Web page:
Wife: Marian Griswold Nevins
MacDowell Colony, 100 High St, Peterborough, NH 03458
Edward Alexander MacDowell (December 18, 1860 – January 23, 1908) was an American composer and pianist of the late Romantic period. He was best known for his second piano concerto and his piano suites Woodland Sketches, Sea Pieces and New England Idylls. Woodland Sketches includes his most popular short piece, "To a Wild Rose". In 1904 he was one of the first seven Americans honored by membership in the American Academy of Arts and Letters.
In 1884, MacDowell married Marian Griswold Nevins, an American who had been one of his piano students in Frankfurt for three years. About the time that MacDowell composed a piano piece titled Cradle Song, Marian suffered an illness that resulted in her being unable to bear children.
Marian MacDowell cared for her husband to the end of his life. In 1907, the composer and his wife founded the MacDowell Colony by deeding the Hillcrest Farm to the newly established Edward MacDowell Association. MacDowell died in 1908 in New York City and was buried at the MacDowell Colony at his beloved Hillcrest Farm.
In 1896, Princeton University awarded MacDowell an honorary degree of Doctor of Music. In 1899, he was elected as the president of the Society of American Musicians and Composers (New York). In 1904, he became one of the first seven people chosen for membership in the American Academy of Arts and Letters. After this experience, the MacDowells envisioned establishing a colony for artists near their summer home in Peterborough, New Hampshire.
The MacDowell Colony, a multidisciplinary artists' retreat, continued to honor the composer's memory after his death by supporting the work of other artists in an interdisciplinary environment. With time, it created an important part of MacDowell's legacy. Marian MacDowell led the Edward MacDowell Association and Colony for more than 25 years, strengthening its initial endowment by resuming her piano performances and creating a wide circle of donors, especially among women's clubs and musical sororities and around 400 MacDowell music clubs. The Edward MacDowell Association backed many American composers, including Aaron Copland, Edgard Varese, Roger Sessions, William Schuman, Walter Piston, Samuel Barber, Elliott Carter, and Leonard Bernstein, in the beginning phases of their careers by awarding them residencies, fellowships, and the Edward MacDowell Medal. Between 1925 and 1956, Copland received a fellowship eight times; in 1961 he was awarded the Edward MacDowell Medal, and he served himself for 34 years on the board of Association and Colony. Amy Beach was at the Colony on fellowships from its beginning for many summers while she was in her middle to later career.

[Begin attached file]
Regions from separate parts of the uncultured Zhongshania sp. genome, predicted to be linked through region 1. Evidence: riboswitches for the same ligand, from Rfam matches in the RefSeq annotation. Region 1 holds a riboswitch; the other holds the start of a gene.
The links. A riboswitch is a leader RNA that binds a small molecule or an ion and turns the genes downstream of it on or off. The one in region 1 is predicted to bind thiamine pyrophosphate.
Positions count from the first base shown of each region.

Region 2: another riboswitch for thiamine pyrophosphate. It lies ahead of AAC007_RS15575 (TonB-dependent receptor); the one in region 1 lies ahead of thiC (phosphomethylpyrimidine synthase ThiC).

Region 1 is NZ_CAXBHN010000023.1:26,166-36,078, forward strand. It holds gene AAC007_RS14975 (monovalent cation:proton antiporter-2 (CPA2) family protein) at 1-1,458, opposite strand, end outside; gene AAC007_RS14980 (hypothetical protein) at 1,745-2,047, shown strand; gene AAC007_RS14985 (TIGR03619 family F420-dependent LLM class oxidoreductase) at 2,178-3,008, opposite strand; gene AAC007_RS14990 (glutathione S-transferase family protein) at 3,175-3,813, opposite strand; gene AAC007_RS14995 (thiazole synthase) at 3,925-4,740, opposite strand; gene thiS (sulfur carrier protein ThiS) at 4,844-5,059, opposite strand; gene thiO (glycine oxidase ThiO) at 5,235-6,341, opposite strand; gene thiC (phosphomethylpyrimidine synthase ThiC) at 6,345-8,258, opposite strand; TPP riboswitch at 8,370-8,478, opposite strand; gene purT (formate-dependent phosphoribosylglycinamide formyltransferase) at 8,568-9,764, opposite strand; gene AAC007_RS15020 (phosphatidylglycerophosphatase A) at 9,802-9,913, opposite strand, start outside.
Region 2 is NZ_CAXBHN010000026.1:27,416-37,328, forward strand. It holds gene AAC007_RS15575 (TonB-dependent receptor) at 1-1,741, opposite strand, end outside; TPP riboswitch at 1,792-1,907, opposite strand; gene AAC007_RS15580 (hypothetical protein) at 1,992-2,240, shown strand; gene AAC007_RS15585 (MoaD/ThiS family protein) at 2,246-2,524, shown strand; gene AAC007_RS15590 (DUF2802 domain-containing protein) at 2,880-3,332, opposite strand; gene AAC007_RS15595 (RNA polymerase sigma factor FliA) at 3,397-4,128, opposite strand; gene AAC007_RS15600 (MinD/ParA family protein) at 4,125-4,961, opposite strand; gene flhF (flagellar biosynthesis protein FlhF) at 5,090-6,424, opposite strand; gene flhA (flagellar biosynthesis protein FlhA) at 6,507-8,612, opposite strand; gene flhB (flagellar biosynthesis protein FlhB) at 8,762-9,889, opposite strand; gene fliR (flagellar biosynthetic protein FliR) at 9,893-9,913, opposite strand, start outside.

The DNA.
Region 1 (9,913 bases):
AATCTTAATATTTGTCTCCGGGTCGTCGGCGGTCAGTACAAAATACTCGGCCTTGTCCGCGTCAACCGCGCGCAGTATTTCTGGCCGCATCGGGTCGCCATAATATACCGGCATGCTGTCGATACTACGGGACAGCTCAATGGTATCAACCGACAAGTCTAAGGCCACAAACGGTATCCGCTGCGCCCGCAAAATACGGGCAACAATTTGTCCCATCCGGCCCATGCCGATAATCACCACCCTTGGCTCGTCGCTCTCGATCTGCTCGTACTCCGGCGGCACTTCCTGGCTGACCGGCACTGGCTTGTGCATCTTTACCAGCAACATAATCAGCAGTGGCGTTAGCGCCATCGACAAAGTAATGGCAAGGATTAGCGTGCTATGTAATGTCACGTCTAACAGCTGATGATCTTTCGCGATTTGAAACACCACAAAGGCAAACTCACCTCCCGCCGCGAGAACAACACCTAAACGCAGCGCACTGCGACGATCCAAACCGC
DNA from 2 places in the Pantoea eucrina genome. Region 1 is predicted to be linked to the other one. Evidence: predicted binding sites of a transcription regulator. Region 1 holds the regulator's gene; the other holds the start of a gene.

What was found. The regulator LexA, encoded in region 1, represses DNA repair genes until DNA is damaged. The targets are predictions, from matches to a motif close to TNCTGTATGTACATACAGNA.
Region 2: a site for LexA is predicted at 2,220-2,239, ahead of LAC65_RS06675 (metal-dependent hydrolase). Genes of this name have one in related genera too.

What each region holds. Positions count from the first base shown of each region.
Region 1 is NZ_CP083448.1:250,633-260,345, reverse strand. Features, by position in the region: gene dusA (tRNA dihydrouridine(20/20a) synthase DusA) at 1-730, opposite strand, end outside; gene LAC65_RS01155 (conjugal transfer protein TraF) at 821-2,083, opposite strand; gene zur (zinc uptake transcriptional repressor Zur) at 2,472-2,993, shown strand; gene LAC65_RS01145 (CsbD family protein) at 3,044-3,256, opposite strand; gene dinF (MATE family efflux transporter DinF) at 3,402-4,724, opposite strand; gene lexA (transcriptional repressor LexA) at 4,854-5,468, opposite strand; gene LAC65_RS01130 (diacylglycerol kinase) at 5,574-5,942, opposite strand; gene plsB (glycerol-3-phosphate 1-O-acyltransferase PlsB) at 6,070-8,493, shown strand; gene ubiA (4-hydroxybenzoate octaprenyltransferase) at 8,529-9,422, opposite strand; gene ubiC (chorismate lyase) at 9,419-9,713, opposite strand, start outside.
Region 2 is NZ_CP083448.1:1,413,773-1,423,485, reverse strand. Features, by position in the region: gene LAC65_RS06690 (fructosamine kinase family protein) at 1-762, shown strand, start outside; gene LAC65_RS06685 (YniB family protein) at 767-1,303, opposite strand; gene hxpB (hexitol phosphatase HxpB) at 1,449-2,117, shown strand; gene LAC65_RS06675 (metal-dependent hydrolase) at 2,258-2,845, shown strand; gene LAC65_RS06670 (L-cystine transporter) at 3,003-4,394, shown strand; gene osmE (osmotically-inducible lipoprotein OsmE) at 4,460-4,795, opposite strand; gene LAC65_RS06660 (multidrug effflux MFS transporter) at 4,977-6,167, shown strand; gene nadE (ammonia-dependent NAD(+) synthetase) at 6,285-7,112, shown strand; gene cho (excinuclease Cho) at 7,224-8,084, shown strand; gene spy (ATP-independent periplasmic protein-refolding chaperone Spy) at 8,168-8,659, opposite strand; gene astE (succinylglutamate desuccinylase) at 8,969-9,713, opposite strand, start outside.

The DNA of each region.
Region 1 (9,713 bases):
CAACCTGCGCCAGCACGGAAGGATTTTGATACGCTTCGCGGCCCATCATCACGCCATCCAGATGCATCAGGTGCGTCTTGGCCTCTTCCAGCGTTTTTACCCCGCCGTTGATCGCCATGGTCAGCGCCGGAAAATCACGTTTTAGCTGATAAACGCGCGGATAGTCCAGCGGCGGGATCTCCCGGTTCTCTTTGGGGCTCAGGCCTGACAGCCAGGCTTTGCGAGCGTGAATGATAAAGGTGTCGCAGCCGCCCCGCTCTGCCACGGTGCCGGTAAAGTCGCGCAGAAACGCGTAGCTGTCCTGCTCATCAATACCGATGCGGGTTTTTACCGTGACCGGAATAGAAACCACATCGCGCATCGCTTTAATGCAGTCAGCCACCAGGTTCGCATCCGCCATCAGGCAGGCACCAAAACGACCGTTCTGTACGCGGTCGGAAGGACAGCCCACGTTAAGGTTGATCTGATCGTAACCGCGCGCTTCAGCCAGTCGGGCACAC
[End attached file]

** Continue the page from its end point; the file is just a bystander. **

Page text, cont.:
After his death, MacDowell was considered as a great, internationally known American composer. In 1940, MacDowell was one of five American composers honored in a series of United States postage stamps. The other four composers were Stephen Foster, John Philip Sousa, Victor Herbert, and Ethelbert Nevin. However, as the twentieth century progressed, his fame was eclipsed by such American composers as Charles Ives, Aaron Copland, and Roy Harris. In 1950s, Gilbert Chase, an American music historian and critic, wrote, "When Edward MacDowell appeared on the scene, many Americans felt that here at last was 'the great American composer' awaited by the nation. But MacDowell was not a great composer. At his best he was a gifted miniaturist with an individual manner. Creatively, he looked toward the past, not toward the future. He does not mark the beginning of a new epoch in American music, but the closing of a fading era, the fin de siecle decline of the genteel tradition which had dominated American art since the days of Hopkinson and Hewitt." In the 1970s, John Gillespie reaffirmed Chase's opinion by writing that MacDowell's place in time "accounts for his decreasing popularity; he does not belong with the great Romantics, Schumann and Brahms, but neither can be regarded as a precursor of twentieth century music." Other critics, such as Virgil Thomson, maintained that MacDowell's legacy would be reconsidered and regain a place proper to its significance in the history of American music.
As romantic tradition in music never lost its relevance and importance, the twenty-first century brought a reassessment of MacDowell's legacy not only as a talented piano virtuoso and piano composer, but also as one of America's preeminent composers. On February 14, 2000, he was inducted into a national Classical Music Hall of Fame. Macdowell's two concertos now perceived as the "most important works in the genre by an American composer other than Gershwin." His four sonatas, two orchestral suites and multiple solo piano pieces are performed and recorded.